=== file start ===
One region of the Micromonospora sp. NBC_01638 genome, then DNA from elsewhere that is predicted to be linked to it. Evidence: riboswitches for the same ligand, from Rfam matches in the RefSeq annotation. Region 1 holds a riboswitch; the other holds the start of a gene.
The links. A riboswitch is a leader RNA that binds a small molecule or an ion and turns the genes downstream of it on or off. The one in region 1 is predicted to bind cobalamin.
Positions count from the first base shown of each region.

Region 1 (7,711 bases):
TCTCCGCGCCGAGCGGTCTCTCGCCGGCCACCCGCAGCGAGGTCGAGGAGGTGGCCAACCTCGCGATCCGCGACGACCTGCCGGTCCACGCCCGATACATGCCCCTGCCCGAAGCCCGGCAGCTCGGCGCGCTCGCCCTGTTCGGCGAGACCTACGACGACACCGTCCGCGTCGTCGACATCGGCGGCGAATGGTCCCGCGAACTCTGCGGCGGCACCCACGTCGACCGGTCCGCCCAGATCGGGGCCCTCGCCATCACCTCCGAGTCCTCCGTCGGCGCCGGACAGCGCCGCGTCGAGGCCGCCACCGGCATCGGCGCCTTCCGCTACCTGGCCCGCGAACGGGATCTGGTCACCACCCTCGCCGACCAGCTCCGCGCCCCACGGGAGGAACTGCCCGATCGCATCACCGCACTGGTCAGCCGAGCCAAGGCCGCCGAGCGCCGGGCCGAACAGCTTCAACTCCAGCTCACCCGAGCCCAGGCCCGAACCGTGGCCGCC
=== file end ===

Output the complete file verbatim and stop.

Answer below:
One region of the Micromonospora sp. NBC_01638 genome, then DNA from elsewhere that is predicted to be linked to it. Evidence: riboswitches for the same ligand, from Rfam matches in the RefSeq annotation. Region 1 holds a riboswitch; the other holds the start of a gene.
The links. A riboswitch is a leader RNA that binds a small molecule or an ion and turns the genes downstream of it on or off. The one in region 1 is predicted to bind cobalamin.
Positions count from the first base shown of each region.

Region 1 (7,711 bases):
TCTCCGCGCCGAGCGGTCTCTCGCCGGCCACCCGCAGCGAGGTCGAGGAGGTGGCCAACCTCGCGATCCGCGACGACCTGCCGGTCCACGCCCGATACATGCCCCTGCCCGAAGCCCGGCAGCTCGGCGCGCTCGCCCTGTTCGGCGAGACCTACGACGACACCGTCCGCGTCGTCGACATCGGCGGCGAATGGTCCCGCGAACTCTGCGGCGGCACCCACGTCGACCGGTCCGCCCAGATCGGGGCCCTCGCCATCACCTCCGAGTCCTCCGTCGGCGCCGGACAGCGCCGCGTCGAGGCCGCCACCGGCATCGGCGCCTTCCGCTACCTGGCCCGCGAACGGGATCTGGTCACCACCCTCGCCGACCAGCTCCGCGCCCCACGGGAGGAACTGCCCGATCGCATCACCGCACTGGTCAGCCGAGCCAAGGCCGCCGAGCGCCGGGCCGAACAGCTTCAACTCCAGCTCACCCGAGCCCAGGCCCGAACCGTGGCCGCC